, you have an awful lot to say, but you don't have a factual basis for much of it.  this NKLA campaign is an effort of the Best Friends Animal Society which has a proven track record when it comes to saving animals and starting movements.  they approached a well known ad guy, who is also a well known animal lover through a former art director at his agency who personally saved countless animals.

    the agency then asked for volunteers and animal lovers throughout the office gave freely of their own time for almost a year to make this happen.

    as far as putting their money where their mouths are, the agency found homes for every single animal that they featured in this campaign.  and that's just the tip of the iceberg.  they did the same with the pedigree adoption drive campaigns.  they walk the walk.

    your issue seems to be that you would prefer to see the money go to people.  loving animals and people are not mutually exclusive.  

    this is the same agency that donated its time and resources to do the very first campaign for the Pediatric AIDS foundation at a time where no one wanted to touch it.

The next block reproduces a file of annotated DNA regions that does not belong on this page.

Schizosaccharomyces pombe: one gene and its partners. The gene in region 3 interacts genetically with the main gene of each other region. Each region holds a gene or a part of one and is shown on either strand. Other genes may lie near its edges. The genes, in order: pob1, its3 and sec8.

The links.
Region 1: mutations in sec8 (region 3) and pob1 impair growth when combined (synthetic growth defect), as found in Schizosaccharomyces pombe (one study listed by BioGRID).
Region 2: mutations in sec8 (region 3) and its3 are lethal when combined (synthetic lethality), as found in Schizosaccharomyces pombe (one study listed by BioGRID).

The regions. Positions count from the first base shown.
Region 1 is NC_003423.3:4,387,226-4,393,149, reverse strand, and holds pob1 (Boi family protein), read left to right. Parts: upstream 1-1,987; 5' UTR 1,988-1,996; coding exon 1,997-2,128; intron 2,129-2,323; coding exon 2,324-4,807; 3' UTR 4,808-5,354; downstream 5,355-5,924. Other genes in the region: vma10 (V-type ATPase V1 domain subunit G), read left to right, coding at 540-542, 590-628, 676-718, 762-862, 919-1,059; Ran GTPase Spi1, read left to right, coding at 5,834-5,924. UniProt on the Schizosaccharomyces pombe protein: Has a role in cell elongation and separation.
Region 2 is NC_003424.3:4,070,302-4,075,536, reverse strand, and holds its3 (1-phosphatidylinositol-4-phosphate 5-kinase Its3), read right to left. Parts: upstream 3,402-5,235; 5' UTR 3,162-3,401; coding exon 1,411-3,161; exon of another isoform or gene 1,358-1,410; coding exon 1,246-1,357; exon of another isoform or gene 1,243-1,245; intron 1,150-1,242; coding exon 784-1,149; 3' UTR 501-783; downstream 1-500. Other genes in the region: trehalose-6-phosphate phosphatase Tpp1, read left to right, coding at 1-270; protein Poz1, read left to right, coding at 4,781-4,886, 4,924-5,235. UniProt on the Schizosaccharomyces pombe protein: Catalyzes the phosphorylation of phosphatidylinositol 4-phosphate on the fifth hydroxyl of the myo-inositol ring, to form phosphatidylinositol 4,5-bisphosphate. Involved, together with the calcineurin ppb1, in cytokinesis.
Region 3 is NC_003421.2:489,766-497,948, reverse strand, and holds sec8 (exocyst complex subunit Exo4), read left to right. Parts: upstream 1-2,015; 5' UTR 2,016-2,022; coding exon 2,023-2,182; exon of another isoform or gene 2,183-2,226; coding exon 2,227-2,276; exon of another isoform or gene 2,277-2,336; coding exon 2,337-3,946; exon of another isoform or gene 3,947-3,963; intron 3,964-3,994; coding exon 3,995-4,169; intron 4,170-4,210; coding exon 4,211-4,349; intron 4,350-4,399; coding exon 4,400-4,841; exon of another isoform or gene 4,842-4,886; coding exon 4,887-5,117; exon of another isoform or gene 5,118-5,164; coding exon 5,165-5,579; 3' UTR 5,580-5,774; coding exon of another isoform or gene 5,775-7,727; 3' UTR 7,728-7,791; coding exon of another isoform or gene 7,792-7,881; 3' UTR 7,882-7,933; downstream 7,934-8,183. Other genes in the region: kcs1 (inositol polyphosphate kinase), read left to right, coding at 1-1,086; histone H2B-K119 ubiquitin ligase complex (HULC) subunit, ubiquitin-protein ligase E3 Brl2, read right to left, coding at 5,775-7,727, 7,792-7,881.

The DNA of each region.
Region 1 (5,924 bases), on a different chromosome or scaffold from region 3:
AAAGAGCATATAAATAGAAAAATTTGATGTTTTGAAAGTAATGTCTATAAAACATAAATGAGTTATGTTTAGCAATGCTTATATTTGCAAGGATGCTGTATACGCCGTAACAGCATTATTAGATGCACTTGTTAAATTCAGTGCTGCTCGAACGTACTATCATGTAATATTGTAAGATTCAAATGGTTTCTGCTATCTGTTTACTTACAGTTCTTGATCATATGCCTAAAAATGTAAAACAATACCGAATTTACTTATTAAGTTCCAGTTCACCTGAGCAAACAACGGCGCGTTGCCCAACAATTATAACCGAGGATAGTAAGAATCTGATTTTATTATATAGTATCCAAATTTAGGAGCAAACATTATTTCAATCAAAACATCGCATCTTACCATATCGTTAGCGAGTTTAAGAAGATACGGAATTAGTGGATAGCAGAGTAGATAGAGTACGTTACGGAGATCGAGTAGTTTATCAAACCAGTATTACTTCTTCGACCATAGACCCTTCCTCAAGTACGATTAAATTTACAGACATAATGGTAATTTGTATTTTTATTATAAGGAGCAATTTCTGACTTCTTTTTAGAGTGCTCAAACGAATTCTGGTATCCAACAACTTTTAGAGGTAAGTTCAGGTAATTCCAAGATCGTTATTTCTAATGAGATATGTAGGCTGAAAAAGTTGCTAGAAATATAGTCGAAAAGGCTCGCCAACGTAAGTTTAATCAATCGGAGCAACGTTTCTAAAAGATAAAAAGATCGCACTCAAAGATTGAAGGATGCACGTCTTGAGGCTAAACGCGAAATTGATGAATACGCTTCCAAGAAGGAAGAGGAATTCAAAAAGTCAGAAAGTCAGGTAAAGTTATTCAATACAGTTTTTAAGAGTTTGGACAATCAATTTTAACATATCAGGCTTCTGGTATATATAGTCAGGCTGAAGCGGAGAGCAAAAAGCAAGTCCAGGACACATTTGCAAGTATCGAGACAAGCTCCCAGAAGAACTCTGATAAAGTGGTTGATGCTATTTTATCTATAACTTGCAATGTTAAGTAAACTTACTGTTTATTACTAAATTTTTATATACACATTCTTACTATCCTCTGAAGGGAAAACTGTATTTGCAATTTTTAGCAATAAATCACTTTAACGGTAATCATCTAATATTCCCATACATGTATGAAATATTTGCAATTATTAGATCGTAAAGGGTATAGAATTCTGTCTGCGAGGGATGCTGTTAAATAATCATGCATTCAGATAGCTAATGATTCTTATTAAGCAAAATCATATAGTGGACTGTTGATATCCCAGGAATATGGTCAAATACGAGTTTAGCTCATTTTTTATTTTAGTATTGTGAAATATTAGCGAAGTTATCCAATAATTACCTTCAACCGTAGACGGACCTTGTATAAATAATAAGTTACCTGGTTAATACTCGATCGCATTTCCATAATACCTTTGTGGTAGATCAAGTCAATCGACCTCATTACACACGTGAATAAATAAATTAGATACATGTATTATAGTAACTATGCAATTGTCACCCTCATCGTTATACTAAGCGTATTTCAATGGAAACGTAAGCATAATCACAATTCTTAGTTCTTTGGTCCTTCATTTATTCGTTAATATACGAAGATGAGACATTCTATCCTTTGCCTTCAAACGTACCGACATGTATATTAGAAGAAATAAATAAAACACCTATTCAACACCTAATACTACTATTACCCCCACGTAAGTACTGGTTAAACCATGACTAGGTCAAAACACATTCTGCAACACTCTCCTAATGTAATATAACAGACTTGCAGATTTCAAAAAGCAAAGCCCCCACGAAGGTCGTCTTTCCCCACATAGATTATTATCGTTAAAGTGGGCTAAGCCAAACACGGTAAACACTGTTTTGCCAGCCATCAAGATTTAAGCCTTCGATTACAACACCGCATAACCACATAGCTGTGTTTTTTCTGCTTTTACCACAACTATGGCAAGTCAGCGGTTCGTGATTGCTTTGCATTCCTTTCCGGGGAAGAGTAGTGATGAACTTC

the list of efforts that ad people have championed out of the goodness of their hearts is long.  some help people and social services...some help dogs.

  • 44441234

    Campaign looks fresh and cool. Tupak reference  = the bomb! Excellent Makaveli message and spot! Bravo!!!!!

  • Roland Sigmond

    I myself am an ad person and animal lover but I don't think ad people should (or have the skills to) start movements. 
    The root of a movement is always an extremely passionate and personal urge to solve a problem. Not an urge to solve a problem creatively. A small distinction but it makes all the difference.

  • Liz

    Love this campaign. My only complaint about the manifesto is the use of the word "pet" - I've always found that "companion" is more powerful and also more indicative what these animals offer us.